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Van Cleemput J , Poelaert KCK , Laval K , Vanderheijden N , Dhaenens M , Daled S , Boyen F , Pasmans F , Nauwynck HJ
An Alphaherpesvirus Exploits Antimicrobial beta-Defensins To Initiate Respiratory Tract Infection
J Virol. 2020 Mar 31;94(8)
PMID: 31996426    PMCID: PMC7108845    URL: https://www.ncbi.nlm.nih.gov/pubmed/31996426
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Abstract
beta-Defensins protect the respiratory tract against the myriad of microbial pathogens entering the airways with each breath. However, this potentially hostile environment is known to serve as a portal of entry for herpesviruses. The lack of suitable respiratory model systems has precluded understanding of how herpesvirus virions overcome the abundant mucosal beta-defensins during host invasion. We demonstrate how a central alphaherpesvirus, equine herpesvirus type 1 (EHV1), actually exploits beta-defensins to invade its host and initiate viral spread. The equine beta-defensins (eBDs) eBD1, -2, and -3 were produced and secreted along the upper respiratory tract. Despite the marked antimicrobial action of eBD2 and -3 against many bacterial and viral pathogens, EHV1 virions were resistant to eBDs through the action of the viral glycoprotein M envelope protein. Pretreatment of EHV1 virions with eBD2 and -3 increased the subsequent infection of rabbit kidney (RK13) cells, which was dependent on viral N-linked glycans. eBD2 and -3 also caused the aggregation of EHV1 virions on the cell surface of RK13 cells. Pretreatment of primary equine respiratory epithelial cells (EREC) with eBD1, -2, and -3 resulted in increased EHV1 virion binding to and infection of these cells. EHV1-infected EREC, in turn, showed an increased production of eBD2 and -3 compared to that seen in mock- and influenza virus-infected EREC. In addition, these eBDs attracted leukocytes, which are essential for EHV1 dissemination and which serve as latent infection reservoirs. These novel mechanisms provide new insights into herpesvirus respiratory tract infection and pathogenesis.IMPORTANCE How herpesviruses circumvent mucosal defenses to promote infection of new hosts through the respiratory tract remains unknown due to a lack of host-specific model systems. We used the alphaherpesvirus equine herpesvirus type 1 (EHV1) and equine respiratory tissues to decipher this key event in general alphaherpesvirus pathogenesis. In contrast to several respiratory viruses and bacteria, EHV1 resisted potent antimicrobial equine beta-defensins (eBDs) eBD2 and eBD3 by the action of glycoprotein M. Instead, eBD2 and -3 facilitated EHV1 particle aggregation and infection of rabbit kidney (RK13) cells. In addition, virion binding to and subsequent infection of respiratory epithelial cells were increased upon preincubation of these cells with eBD1, -2, and -3. Infected cells synthesized eBD2 and -3, promoting further host cell invasion by EHV1. Finally, eBD1, -2, and -3 recruited leukocytes, which are well-known EHV1 dissemination and latency vessels. The exploitation of host innate defenses by herpesviruses during the early phase of host colonization indicates that highly specialized strategies have developed during host-pathogen coevolution.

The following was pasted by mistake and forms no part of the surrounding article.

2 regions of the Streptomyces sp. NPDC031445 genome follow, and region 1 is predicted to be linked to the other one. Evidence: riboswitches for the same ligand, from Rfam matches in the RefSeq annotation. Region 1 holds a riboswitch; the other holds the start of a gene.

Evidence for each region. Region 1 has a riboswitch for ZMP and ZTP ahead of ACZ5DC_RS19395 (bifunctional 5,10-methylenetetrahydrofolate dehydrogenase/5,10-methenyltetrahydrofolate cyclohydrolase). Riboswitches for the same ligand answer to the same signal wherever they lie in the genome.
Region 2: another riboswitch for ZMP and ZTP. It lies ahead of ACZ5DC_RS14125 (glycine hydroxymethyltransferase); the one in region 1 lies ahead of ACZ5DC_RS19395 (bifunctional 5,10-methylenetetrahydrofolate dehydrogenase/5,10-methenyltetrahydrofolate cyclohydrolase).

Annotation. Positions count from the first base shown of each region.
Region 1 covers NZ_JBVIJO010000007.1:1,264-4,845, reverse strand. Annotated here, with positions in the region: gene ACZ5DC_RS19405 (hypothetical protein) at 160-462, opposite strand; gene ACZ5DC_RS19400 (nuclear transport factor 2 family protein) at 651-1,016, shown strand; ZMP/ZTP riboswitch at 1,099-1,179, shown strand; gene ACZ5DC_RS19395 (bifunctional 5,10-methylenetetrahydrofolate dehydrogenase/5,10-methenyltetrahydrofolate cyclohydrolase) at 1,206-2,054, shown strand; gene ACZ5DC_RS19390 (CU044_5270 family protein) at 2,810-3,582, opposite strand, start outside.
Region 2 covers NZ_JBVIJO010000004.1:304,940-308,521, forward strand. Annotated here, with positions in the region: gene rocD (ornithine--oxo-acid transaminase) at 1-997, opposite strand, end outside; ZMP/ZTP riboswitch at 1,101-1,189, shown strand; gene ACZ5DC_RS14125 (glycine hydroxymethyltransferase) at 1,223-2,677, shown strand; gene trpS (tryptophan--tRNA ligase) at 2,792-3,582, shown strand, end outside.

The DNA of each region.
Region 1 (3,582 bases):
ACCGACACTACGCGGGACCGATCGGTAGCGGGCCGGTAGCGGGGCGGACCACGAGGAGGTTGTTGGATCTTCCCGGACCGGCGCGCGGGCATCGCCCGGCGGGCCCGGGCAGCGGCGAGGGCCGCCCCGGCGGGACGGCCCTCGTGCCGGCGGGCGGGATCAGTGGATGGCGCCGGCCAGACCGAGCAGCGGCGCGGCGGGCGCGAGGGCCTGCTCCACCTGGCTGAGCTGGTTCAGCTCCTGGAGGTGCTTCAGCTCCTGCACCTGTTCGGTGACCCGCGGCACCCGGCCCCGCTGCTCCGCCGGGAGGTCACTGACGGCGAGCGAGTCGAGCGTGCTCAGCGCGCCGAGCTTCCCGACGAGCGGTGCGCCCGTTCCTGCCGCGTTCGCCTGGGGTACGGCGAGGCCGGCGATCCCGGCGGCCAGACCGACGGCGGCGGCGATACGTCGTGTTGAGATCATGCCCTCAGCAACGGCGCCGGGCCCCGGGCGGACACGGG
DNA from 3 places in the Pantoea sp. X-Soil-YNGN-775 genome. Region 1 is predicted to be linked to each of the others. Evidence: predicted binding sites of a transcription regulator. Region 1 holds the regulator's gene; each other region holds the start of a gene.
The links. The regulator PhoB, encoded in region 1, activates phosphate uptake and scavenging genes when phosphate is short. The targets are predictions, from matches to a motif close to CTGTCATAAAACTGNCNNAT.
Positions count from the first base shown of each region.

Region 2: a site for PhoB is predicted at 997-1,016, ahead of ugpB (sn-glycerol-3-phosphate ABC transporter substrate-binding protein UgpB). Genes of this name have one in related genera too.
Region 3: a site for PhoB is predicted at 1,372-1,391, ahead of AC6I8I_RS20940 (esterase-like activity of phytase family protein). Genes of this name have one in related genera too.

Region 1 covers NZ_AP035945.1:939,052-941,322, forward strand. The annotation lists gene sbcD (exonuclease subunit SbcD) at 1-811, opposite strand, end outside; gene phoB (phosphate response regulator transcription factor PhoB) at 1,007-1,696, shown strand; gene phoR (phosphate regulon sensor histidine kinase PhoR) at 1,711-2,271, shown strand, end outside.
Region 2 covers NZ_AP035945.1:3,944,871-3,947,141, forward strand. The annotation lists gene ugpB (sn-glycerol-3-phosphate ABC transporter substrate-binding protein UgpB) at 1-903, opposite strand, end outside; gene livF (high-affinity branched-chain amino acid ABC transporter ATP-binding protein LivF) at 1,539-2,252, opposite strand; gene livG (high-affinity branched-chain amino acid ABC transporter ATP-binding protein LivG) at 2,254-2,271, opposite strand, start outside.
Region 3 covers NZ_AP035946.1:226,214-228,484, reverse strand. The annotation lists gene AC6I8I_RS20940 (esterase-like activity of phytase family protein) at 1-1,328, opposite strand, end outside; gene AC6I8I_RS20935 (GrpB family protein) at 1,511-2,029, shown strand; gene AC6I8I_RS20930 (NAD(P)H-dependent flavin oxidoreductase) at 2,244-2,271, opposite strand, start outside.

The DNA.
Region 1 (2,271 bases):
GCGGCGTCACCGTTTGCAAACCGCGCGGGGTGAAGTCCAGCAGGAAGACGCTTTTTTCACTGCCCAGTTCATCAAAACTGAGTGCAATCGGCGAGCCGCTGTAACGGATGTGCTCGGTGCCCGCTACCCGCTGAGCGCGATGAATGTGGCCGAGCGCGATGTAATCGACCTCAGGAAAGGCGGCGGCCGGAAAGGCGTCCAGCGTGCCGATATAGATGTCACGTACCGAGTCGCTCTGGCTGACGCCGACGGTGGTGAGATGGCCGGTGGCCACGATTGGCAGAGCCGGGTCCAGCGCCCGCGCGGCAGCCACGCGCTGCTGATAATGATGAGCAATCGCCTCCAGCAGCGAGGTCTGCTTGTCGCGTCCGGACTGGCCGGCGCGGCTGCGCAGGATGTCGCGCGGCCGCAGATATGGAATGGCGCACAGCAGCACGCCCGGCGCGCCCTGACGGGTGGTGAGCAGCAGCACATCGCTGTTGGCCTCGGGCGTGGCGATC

Notes
Van Cleemput, Jolien Poelaert, Katrien C K Laval, Kathlyn Vanderheijden, Nathalie Dhaenens, Maarten Daled, Simon Boyen, Filip Pasmans, Frank Nauwynck, Hans J eng J Virol. 2020 Mar 31;94(8). pii: JVI.01676-19. doi: 10.1128/JVI.01676-19. Print 2020 Mar 31.